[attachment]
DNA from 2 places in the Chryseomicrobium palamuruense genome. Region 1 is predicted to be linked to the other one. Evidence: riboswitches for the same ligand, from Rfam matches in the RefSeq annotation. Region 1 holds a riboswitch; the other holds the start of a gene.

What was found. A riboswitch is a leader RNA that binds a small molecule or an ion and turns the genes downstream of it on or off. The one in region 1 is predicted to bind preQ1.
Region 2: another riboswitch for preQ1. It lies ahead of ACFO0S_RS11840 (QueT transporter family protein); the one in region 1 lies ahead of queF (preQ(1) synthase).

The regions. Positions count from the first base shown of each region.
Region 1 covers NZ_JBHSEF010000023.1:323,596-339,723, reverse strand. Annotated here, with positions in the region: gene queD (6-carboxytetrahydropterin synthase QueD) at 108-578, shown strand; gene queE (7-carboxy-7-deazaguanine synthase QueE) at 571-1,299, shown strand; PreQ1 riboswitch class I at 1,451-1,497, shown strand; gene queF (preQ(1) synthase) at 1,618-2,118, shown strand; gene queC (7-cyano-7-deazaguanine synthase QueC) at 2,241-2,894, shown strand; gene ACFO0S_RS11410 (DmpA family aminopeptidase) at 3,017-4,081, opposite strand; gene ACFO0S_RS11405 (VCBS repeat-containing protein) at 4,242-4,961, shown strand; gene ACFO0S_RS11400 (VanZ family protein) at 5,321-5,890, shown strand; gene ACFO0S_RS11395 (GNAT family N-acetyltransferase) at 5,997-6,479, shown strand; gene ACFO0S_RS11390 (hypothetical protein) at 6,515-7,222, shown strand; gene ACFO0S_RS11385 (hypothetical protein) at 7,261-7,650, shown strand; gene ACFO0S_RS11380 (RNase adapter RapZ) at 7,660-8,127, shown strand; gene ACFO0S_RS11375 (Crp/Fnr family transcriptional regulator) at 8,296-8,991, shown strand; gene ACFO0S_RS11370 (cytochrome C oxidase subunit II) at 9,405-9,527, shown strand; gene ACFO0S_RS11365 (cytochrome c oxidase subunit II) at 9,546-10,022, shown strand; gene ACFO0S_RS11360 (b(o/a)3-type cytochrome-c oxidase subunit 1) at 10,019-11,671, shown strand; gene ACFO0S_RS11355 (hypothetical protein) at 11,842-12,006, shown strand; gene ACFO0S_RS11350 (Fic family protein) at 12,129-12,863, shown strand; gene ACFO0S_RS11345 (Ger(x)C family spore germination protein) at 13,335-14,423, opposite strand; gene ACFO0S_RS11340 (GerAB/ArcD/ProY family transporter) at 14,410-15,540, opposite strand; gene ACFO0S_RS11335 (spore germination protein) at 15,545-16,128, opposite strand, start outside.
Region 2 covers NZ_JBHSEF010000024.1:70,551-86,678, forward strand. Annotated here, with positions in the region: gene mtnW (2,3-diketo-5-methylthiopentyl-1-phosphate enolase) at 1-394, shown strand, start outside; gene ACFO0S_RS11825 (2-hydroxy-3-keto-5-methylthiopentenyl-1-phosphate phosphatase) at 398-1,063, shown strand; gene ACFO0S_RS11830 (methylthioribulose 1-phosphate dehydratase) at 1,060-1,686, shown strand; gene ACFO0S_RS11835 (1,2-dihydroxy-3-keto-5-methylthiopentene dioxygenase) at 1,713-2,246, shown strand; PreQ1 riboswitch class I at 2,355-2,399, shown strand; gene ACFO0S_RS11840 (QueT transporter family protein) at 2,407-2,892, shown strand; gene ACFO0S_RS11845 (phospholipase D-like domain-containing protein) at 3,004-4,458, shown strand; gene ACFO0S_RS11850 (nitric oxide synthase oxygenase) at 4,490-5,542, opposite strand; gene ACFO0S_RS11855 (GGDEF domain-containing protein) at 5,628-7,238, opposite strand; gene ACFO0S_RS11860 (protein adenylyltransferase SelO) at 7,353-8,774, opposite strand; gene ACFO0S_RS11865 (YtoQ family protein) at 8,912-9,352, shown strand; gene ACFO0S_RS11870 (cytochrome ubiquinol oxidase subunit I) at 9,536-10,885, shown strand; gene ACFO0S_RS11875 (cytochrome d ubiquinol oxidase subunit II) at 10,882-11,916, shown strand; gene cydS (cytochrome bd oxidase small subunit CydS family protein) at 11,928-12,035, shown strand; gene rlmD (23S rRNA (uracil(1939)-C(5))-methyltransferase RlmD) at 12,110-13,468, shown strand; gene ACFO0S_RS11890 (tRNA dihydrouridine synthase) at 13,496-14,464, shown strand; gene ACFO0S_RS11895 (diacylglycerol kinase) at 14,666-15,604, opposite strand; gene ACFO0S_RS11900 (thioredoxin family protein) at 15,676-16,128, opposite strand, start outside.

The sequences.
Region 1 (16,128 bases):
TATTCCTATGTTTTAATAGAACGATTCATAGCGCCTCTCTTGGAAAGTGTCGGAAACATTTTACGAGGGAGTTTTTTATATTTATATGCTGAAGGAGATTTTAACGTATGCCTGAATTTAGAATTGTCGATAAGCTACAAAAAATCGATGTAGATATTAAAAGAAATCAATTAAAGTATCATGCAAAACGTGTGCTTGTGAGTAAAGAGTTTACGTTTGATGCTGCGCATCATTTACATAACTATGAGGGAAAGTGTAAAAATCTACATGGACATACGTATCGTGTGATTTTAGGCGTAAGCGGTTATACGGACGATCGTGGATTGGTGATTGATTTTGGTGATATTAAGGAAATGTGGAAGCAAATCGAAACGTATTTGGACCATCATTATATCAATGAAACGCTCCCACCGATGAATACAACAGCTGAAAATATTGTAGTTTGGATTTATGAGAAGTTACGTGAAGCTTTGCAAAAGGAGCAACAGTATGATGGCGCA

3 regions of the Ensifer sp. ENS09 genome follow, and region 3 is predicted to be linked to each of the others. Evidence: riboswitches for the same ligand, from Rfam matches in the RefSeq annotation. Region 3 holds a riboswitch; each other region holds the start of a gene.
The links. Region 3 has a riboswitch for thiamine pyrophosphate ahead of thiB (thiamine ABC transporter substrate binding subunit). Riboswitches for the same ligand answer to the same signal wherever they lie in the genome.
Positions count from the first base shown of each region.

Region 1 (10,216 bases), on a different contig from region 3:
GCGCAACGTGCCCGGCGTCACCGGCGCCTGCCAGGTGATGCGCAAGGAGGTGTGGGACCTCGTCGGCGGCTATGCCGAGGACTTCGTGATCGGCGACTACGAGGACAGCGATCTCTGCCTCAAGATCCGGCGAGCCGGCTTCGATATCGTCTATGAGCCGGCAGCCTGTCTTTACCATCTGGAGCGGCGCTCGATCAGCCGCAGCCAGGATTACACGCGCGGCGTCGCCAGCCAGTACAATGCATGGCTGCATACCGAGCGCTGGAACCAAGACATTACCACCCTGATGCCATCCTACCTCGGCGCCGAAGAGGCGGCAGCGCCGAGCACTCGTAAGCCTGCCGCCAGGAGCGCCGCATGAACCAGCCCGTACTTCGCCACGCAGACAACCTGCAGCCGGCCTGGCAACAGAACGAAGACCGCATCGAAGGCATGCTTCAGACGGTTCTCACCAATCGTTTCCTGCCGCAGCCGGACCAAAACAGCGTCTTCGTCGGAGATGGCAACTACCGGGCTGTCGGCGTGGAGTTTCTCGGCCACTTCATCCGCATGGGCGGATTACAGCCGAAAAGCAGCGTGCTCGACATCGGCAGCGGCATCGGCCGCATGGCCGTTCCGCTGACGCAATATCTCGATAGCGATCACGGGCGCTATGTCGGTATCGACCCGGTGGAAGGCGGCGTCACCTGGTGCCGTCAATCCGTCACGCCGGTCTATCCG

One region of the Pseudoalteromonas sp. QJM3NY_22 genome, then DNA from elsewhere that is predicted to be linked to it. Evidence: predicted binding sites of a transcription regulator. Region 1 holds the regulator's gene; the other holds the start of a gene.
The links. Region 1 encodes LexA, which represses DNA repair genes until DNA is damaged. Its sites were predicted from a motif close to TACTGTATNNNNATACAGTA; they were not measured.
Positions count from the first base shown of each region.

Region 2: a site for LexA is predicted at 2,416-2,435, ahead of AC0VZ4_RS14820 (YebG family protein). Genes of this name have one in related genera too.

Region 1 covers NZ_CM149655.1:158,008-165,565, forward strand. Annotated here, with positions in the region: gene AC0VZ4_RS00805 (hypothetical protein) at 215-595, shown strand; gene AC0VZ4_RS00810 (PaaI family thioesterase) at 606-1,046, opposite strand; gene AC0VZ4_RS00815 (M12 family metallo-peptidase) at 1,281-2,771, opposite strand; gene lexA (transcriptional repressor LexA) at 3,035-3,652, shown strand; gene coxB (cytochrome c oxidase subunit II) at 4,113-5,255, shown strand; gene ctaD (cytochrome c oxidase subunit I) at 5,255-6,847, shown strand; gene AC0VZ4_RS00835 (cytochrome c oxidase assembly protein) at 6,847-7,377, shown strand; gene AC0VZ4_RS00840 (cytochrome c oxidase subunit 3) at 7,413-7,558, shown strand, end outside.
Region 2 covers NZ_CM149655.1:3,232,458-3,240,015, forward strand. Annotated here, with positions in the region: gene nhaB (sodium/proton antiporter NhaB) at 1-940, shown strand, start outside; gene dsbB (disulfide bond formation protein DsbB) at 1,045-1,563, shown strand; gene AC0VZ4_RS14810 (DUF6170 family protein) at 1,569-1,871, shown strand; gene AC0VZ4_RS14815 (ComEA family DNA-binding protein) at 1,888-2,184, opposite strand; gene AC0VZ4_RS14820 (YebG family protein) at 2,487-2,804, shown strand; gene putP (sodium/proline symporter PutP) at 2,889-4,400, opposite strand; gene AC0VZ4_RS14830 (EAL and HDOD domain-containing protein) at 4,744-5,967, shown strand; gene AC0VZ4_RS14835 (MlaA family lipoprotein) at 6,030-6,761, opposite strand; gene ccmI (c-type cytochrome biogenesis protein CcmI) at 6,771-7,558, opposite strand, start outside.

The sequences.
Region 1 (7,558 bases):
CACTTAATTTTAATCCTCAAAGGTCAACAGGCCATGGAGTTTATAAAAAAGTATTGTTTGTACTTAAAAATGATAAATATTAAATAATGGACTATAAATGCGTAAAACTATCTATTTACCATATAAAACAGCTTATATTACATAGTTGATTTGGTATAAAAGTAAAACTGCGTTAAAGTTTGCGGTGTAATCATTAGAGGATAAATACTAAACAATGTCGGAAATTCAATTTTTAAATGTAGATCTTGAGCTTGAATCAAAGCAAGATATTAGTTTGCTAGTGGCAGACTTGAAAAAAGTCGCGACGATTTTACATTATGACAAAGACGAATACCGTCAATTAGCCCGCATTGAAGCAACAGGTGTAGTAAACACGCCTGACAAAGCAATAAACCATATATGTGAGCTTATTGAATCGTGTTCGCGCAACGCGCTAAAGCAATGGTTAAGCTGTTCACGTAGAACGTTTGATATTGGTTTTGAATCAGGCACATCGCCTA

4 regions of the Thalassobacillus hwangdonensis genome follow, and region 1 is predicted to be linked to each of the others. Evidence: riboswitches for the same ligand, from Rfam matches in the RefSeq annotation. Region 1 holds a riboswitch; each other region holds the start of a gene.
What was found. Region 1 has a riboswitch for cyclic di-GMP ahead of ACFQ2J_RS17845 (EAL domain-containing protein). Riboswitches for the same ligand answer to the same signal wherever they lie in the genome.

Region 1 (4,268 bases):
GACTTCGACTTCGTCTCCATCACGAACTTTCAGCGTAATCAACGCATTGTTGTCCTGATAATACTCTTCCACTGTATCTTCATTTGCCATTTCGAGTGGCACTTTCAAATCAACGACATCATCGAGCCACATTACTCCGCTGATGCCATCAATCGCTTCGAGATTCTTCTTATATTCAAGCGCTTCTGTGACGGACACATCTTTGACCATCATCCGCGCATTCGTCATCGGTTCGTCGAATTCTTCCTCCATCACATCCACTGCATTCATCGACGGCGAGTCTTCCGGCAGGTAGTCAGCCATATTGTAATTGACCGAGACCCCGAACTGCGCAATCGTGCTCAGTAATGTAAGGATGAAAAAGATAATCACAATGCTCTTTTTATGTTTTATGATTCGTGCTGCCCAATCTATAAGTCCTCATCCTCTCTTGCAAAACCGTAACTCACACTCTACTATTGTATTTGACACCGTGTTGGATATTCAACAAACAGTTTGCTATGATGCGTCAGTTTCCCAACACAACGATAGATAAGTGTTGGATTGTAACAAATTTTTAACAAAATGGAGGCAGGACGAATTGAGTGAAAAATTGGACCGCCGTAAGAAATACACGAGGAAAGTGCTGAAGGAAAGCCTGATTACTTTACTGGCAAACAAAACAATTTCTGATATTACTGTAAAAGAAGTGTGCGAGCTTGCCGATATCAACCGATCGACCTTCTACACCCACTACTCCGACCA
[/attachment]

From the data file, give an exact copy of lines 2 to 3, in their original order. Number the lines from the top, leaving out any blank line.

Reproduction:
What was found. A riboswitch is a leader RNA that binds a small molecule or an ion and turns the genes downstream of it on or off. The one in region 1 is predicted to bind preQ1.
Region 2: another riboswitch for preQ1. It lies ahead of ACFO0S_RS11840 (QueT transporter family protein); the one in region 1 lies ahead of queF (preQ(1) synthase).